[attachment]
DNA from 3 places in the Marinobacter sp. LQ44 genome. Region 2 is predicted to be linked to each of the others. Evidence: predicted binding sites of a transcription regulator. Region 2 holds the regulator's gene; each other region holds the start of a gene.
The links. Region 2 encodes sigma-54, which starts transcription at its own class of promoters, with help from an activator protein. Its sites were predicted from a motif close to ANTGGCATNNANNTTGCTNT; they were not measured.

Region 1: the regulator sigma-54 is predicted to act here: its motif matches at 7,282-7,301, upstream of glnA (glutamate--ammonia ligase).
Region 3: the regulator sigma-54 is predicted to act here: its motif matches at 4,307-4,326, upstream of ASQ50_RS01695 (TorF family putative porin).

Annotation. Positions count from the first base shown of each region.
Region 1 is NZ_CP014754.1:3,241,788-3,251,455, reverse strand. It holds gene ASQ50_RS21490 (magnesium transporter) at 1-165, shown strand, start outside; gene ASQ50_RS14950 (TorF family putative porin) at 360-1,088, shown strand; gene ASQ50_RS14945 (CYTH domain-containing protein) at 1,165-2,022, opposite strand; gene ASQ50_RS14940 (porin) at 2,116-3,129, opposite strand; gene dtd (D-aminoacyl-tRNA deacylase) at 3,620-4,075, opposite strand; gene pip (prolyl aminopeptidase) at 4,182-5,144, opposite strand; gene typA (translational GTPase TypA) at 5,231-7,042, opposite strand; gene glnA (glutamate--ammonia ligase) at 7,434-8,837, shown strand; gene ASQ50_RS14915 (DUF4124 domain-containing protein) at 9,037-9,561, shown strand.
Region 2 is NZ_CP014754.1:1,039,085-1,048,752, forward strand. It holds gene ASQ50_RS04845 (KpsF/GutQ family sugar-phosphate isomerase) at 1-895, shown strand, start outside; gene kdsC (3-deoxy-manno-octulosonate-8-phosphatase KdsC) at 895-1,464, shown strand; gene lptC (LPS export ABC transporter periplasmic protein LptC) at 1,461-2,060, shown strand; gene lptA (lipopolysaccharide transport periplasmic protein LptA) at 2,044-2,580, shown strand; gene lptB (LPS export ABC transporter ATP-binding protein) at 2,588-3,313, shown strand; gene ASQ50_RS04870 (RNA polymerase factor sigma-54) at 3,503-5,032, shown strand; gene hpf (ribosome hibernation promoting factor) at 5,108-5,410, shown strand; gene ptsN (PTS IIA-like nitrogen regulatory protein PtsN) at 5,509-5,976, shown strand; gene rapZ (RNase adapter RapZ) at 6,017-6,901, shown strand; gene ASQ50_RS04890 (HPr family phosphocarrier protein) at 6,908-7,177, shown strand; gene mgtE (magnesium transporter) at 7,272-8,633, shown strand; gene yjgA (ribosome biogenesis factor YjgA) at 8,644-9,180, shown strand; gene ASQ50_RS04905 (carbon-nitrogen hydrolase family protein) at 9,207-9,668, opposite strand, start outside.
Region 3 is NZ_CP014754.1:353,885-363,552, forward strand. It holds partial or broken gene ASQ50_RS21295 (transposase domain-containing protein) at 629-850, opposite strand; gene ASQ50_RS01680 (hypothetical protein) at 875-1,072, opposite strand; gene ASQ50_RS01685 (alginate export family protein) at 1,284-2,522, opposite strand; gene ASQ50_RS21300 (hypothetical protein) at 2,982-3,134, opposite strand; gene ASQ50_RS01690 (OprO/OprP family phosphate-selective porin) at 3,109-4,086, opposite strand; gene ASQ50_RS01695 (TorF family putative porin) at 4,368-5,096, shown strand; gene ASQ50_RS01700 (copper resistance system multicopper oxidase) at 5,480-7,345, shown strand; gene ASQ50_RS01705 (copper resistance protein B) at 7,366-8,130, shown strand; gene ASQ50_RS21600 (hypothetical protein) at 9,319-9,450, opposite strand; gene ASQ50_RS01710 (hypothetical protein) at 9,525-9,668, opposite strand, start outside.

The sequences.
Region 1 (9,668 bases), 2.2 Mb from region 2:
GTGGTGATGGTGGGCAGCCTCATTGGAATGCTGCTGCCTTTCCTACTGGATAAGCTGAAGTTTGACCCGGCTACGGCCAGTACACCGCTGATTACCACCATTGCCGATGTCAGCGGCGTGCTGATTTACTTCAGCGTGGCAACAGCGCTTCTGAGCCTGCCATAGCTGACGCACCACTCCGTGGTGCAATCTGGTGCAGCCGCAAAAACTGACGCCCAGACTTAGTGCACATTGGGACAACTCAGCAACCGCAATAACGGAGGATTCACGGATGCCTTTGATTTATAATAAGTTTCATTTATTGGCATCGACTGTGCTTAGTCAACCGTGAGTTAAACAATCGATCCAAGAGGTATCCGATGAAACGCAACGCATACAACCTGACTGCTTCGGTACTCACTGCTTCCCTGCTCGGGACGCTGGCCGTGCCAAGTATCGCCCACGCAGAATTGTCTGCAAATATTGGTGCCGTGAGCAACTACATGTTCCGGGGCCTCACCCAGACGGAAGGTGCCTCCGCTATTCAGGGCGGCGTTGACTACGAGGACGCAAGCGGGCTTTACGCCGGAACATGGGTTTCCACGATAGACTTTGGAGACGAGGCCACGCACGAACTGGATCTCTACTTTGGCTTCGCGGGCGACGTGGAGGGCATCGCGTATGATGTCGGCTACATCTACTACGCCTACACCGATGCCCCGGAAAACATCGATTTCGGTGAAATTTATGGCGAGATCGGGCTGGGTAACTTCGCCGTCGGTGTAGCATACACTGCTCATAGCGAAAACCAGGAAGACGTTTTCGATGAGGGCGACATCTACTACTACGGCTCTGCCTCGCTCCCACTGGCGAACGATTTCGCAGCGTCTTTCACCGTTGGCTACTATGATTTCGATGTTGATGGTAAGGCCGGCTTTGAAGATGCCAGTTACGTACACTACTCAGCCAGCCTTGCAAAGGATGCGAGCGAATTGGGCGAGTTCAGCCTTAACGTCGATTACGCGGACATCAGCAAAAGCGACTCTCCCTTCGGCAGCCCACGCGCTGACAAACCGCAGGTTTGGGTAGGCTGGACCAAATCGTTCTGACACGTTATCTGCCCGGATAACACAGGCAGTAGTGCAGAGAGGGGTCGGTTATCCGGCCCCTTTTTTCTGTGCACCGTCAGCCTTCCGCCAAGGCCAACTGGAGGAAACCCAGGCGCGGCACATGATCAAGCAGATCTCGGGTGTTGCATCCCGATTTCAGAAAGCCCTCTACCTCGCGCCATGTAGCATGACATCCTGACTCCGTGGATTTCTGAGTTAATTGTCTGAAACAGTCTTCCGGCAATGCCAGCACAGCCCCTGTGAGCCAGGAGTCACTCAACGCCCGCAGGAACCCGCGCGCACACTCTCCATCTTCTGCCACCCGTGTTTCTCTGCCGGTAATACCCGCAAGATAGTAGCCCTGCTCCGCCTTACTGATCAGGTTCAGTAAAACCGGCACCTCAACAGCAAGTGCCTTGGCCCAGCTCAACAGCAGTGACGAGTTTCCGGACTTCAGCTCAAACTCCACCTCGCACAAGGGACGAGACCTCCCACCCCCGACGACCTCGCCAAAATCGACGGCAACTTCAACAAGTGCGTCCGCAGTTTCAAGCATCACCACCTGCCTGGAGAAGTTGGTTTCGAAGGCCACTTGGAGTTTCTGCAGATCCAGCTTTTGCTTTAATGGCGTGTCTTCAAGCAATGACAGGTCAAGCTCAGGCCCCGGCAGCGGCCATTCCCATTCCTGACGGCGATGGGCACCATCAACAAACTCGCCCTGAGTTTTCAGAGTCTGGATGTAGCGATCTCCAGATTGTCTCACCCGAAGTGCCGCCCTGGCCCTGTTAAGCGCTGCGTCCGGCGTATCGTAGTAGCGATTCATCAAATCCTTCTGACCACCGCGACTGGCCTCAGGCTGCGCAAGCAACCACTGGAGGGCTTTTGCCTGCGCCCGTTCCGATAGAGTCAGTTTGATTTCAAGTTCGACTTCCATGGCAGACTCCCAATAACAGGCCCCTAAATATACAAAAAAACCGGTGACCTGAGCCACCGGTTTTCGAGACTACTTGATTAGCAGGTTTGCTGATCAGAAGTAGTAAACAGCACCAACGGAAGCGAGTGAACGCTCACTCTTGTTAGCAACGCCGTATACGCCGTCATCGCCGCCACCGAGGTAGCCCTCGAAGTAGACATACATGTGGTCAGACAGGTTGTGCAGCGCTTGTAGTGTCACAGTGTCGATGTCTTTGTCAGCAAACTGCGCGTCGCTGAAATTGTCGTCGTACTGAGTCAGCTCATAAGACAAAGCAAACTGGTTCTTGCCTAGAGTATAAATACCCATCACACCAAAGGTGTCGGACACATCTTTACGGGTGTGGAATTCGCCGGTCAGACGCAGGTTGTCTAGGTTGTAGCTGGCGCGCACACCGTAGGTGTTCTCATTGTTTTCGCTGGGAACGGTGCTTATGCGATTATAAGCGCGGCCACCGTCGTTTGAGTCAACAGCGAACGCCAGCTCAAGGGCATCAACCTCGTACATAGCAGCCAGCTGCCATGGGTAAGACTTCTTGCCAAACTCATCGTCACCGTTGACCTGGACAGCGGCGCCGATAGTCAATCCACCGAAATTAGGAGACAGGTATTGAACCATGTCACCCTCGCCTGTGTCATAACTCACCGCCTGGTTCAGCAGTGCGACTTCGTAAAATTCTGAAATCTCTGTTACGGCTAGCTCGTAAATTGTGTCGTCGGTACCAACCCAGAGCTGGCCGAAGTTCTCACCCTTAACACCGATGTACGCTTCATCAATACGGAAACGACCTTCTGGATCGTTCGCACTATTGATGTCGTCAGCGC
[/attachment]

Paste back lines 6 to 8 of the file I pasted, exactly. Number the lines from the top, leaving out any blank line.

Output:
Region 1 is NZ_CP014754.1:3,241,788-3,251,455, reverse strand. It holds gene ASQ50_RS21490 (magnesium transporter) at 1-165, shown strand, start outside; gene ASQ50_RS14950 (TorF family putative porin) at 360-1,088, shown strand; gene ASQ50_RS14945 (CYTH domain-containing protein) at 1,165-2,022, opposite strand; gene ASQ50_RS14940 (porin) at 2,116-3,129, opposite strand; gene dtd (D-aminoacyl-tRNA deacylase) at 3,620-4,075, opposite strand; gene pip (prolyl aminopeptidase) at 4,182-5,144, opposite strand; gene typA (translational GTPase TypA) at 5,231-7,042, opposite strand; gene glnA (glutamate--ammonia ligase) at 7,434-8,837, shown strand; gene ASQ50_RS14915 (DUF4124 domain-containing protein) at 9,037-9,561, shown strand.
Region 2 is NZ_CP014754.1:1,039,085-1,048,752, forward strand. It holds gene ASQ50_RS04845 (KpsF/GutQ family sugar-phosphate isomerase) at 1-895, shown strand, start outside; gene kdsC (3-deoxy-manno-octulosonate-8-phosphatase KdsC) at 895-1,464, shown strand; gene lptC (LPS export ABC transporter periplasmic protein LptC) at 1,461-2,060, shown strand; gene lptA (lipopolysaccharide transport periplasmic protein LptA) at 2,044-2,580, shown strand; gene lptB (LPS export ABC transporter ATP-binding protein) at 2,588-3,313, shown strand; gene ASQ50_RS04870 (RNA polymerase factor sigma-54) at 3,503-5,032, shown strand; gene hpf (ribosome hibernation promoting factor) at 5,108-5,410, shown strand; gene ptsN (PTS IIA-like nitrogen regulatory protein PtsN) at 5,509-5,976, shown strand; gene rapZ (RNase adapter RapZ) at 6,017-6,901, shown strand; gene ASQ50_RS04890 (HPr family phosphocarrier protein) at 6,908-7,177, shown strand; gene mgtE (magnesium transporter) at 7,272-8,633, shown strand; gene yjgA (ribosome biogenesis factor YjgA) at 8,644-9,180, shown strand; gene ASQ50_RS04905 (carbon-nitrogen hydrolase family protein) at 9,207-9,668, opposite strand, start outside.
Region 3 is NZ_CP014754.1:353,885-363,552, forward strand. It holds partial or broken gene ASQ50_RS21295 (transposase domain-containing protein) at 629-850, opposite strand; gene ASQ50_RS01680 (hypothetical protein) at 875-1,072, opposite strand; gene ASQ50_RS01685 (alginate export family protein) at 1,284-2,522, opposite strand; gene ASQ50_RS21300 (hypothetical protein) at 2,982-3,134, opposite strand; gene ASQ50_RS01690 (OprO/OprP family phosphate-selective porin) at 3,109-4,086, opposite strand; gene ASQ50_RS01695 (TorF family putative porin) at 4,368-5,096, shown strand; gene ASQ50_RS01700 (copper resistance system multicopper oxidase) at 5,480-7,345, shown strand; gene ASQ50_RS01705 (copper resistance protein B) at 7,366-8,130, shown strand; gene ASQ50_RS21600 (hypothetical protein) at 9,319-9,450, opposite strand; gene ASQ50_RS01710 (hypothetical protein) at 9,525-9,668, opposite strand, start outside.